Nearly all of UberStudent's software is free and open source and its core programs cross-platform so its adopters can avoid vendor lock-in, whether with Windows, Mac OS X, or Linux. The tech review site Dedoimedo reviewed UberStudent as containing a "superb" collection of "smartly selected" programs, "probably the best when it comes to serious work", with each "stitched into the fabric of the operating system". Tech columnist Jack Wallen said UberStudent "contains so many education-specific tools you will be spending your first days with it just marveling at what the developers have packed into one single operating system."
UberStudent's core programs for academic work are clustered within an applications menu entry, Education, where they are organized by sub-categories, including for Reading, Research and Writing, Self-Management, Study Aids, Subjects, and Utilities, which themselves have sub-categories. In addition to its academic-specific application set, reviewers have noted UberStudent's inclusion of templates for academic work and "tons" of on-board how-to guides as "welcome additions" that are "often missing" from other operating systems. UberStudent also contains a full range of student-oriented programs in the Multimedia, Games, Graphics, Internet, and several other categories. Within a separate menu, it contains select cloud computing applications that have been described as containing additions "you don't often see elsewhere".
Within its stated intent to couple user-friendliness with security and stability, UberStudent production releases are based on Xubuntu Long Term Stable releases, which stems from the Debian branch of Linux. UberStudent also includes numerous self-developed programs, as well as its own Update Manager and the Deb file format to manage and update its platform.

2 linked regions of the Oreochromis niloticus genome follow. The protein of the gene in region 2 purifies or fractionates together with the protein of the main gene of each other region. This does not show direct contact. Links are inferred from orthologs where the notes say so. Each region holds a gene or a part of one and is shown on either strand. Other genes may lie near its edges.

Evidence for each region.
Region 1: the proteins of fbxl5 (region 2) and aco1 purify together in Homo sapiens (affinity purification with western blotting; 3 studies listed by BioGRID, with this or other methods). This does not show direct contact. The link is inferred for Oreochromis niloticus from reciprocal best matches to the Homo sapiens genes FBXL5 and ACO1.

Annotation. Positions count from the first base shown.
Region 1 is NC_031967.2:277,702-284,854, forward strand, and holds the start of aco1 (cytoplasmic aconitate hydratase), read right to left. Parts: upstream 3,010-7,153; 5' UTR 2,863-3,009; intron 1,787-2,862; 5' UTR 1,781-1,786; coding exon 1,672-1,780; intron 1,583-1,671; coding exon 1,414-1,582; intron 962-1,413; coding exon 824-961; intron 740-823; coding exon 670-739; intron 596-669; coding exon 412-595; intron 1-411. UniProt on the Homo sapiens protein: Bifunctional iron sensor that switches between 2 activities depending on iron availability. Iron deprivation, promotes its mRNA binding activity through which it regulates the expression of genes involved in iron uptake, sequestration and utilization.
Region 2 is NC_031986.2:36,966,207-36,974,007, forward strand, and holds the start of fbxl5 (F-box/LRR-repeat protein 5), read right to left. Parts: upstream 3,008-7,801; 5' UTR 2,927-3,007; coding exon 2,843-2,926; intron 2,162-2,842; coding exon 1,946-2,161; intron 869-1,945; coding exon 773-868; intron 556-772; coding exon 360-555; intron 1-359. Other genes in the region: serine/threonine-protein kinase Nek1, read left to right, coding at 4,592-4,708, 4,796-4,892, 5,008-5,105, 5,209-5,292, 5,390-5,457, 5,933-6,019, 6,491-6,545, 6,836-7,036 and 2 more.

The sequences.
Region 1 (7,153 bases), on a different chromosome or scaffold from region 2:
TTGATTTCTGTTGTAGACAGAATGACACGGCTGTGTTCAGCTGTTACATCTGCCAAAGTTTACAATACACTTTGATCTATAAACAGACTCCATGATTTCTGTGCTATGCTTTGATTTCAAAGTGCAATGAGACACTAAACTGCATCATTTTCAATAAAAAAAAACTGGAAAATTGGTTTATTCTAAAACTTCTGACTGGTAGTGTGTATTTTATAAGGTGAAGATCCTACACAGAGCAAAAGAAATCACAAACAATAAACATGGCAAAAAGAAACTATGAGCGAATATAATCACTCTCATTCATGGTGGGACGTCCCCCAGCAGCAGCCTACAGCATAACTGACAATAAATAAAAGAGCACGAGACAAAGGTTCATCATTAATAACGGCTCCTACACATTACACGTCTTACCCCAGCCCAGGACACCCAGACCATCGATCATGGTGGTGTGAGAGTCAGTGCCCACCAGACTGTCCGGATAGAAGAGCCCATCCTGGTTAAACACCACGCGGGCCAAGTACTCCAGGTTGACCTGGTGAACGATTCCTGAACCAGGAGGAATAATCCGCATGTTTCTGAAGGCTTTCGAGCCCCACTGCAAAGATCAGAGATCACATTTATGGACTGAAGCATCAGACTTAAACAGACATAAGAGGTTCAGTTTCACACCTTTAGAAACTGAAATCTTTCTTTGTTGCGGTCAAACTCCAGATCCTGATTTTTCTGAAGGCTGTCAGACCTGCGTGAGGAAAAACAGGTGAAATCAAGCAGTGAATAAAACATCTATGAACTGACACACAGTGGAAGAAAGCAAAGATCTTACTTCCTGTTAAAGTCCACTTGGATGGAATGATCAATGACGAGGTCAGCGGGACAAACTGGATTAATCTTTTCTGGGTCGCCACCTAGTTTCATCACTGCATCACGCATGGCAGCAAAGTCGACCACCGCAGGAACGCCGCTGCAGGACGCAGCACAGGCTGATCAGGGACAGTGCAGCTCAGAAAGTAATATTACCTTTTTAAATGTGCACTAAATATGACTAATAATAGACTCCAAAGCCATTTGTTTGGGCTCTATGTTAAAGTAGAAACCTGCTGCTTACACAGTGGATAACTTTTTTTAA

UberStudent main editions are distributed as a DVD image or pre-made disc. The full edition features the Xfce desktop environment, and the lightweight edition the LXDE desktop environment. The LXDE lightweight edition is greatly scaled down and is intended solely "to re-invigorate low-specification or older computers" and fits on a single CD.
Amid his decision to feature Xfce in UberStudent full editions, Ewen stated that "UberStudent must prefer stability, dependability, and traditional usability over the novel when it comes to such a major thing as the basic desktop environments it uses; and it will."
During UberStudent's 2.0 release cycle, Ewen criticized the designs of both the Ubuntu Unity and GNOME 3 Shell Linux desktop environments as hindrances to student academic computing productivity. In a 2011 April Fools' Day satire, he announced an "UberStudent Dumbed Down Edition" featuring the GNOME 3 Shell. Pointing to what he called "the enforced helplessness" leading to "learned helplessness" that he says the GNOME 3 developers designed into their new desktop environment, he stated that the intent behind the spoof UberStudent edition was to "obscure what is not obvious and easy so it can be continually avoided" by students and thus never learned. In a May 2011 interview, Ewen expanded his criticisms of Unity and GNOME 3 by citing specific usability issues, and stated that UberStudent had no plans to adopt either Unity or the GNOME 3 Shell.
Amid UberStudent's 3.0 release cycle, Ewen criticized the Cinnamon desktop environment, developed by Linux Mint, pointing out what he called "major shortcomings" in Cinnamon, which he stipulated as its failure to honor certain fundamental freedesktop.org standards. Ewen stated that, while the desktop environment holds promise, "Cinnamon as of its full May 2013 version 1.8 release is actually beta-quality software." As such, he characterized Cinnamon as "not at all yet suited for a serious and stable workstation.
According to Ewen, "UberStudent dubs each of its major releases after a famous historical thinker", a practice he describes as "only fitting" in light of UberStudent's educational mission. So far, the thinkers have been Greek and Roman. UberStudent's version 0.9, the first beta, was released on 15 January 2010 and named after Thales. Version 1.0, released on 15 July 2010, was named after Cicero. 1.0 also had a brief pre-release edition, once inadvertently reviewed as the release edition. UberStudent 1.0 Cicero Lightweight Edition was released on 4 September 2010 and inherited the name Cicero from the full edition. UberStudent 2.0 was dubbed "Plato," UberStudent 3.0 was dubbed "Aristotle," and the 4.0 release "Socrates. The current release, 4.3, is dubbed "Heraclitus."